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Browser 'back' is_a Undo

From: Al Gilman <asgilman@iamdigex.net>
Date: Sun, 06 Feb 2000 20:13:08 -0600
Message-Id: <200002070106.UAA828901@smtp2.mail.iamworld.net>
To: w3c-wai-ua@w3.org
[This is a blind copy of a post originally to <uaccess-l@trace.wisc.edu>
and <chi-web@acm.org>.]

>Forwarded message follows:
>Date:         Fri, 4 Feb 2000 10:57:55 +0100
>Reply-To: Pascal MAGNENAT <pascal.magnenat@INTERACTIONS.CH>
>Sender: "ACM SIGCHI WWW Human Factors (Open Discussion)" <CHI-WEB@acm.org>
>From: Pascal MAGNENAT <pascal.magnenat@INTERACTIONS.CH>
>Subject:      61% of users could not buy train tickets on the Swiss Federal
>              Railways site
>To: CHI-WEB@acm.org
>Possible origins of poor usability:
>- unpredictable effect of the browser "back" button (many users tried to
>delete an item thrown in the trolley by this mean)
>- reliability

[Note for U.S. readers new to the thread.  This is from a European study.
The 'trolley' is the shopping cart in a retail website.]

This is an absolutely stunning clue.

In all the fighting about whether 'Back' should be a scripted button on the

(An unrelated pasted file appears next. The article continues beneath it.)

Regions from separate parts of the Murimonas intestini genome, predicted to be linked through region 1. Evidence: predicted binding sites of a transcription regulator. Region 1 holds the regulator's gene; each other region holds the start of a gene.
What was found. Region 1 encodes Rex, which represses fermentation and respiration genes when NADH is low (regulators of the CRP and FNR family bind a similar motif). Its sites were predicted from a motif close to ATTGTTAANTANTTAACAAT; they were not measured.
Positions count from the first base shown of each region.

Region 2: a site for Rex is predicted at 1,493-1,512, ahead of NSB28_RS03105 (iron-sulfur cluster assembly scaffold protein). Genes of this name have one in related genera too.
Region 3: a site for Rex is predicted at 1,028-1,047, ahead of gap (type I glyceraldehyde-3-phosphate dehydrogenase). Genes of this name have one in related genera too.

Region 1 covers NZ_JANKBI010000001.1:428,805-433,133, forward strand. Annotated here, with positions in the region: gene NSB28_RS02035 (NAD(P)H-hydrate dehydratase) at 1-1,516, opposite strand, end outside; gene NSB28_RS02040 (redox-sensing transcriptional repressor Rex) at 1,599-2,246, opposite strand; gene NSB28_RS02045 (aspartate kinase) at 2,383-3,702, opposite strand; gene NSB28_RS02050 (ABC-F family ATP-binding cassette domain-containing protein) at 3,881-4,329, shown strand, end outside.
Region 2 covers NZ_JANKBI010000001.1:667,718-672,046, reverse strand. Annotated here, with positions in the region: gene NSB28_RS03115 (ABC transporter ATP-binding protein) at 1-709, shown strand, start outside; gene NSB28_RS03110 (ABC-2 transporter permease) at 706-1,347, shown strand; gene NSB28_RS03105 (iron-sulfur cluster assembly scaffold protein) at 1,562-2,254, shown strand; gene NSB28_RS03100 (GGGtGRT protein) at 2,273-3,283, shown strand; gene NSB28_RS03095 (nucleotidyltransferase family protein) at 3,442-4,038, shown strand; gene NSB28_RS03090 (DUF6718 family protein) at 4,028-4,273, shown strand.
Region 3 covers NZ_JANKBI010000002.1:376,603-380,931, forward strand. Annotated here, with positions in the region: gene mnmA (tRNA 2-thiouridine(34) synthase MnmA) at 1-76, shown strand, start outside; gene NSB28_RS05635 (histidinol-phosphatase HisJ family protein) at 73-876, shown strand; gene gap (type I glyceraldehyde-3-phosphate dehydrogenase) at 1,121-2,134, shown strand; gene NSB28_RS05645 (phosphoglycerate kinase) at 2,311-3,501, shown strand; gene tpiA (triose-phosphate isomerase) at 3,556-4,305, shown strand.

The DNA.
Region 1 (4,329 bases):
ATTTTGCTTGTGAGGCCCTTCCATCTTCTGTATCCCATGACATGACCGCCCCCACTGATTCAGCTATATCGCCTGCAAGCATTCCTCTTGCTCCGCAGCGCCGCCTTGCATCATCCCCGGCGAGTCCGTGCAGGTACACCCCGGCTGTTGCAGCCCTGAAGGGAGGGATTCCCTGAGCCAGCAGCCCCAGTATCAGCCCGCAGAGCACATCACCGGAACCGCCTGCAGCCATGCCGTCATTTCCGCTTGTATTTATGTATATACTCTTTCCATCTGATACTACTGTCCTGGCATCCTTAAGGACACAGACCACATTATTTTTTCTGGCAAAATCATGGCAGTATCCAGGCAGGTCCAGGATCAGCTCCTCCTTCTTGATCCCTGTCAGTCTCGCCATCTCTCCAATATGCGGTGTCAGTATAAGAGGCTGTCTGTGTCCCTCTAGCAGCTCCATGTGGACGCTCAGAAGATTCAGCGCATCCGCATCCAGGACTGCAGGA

page or a browser function, I had not previously heard this.

To make hypermedia browsing accessible to the iOpener customer base, we
have to understand that "undo link traversal" is a special case of "undo"
in the user's total experience.  We need to make sure that all these
flavors of "undo" blend smoothly so that the user is not surprised by what
they do.

It's not just clicks that we need to sort out over the subprocess or layer
stack to see who gets to handle them.  It's 'undos' too.  And the user
doesn't want to know there is a difference.


>The full report (English version) is available at
>Have a nice day.
>Pascal Magnenat
>Usability consultant
>"Usability professionals' association" member
>Phone +41 878 878 638
>Fax +41 860 793 01 39 01
>Email pascal.magnenat@interactions.ch
>Web site  http://wwww.interactions.ch
>Postal address Colombettes 21, 1202 Geneva, Switzerland
Received on Sunday, 6 February 2000 20:05:20 UTC

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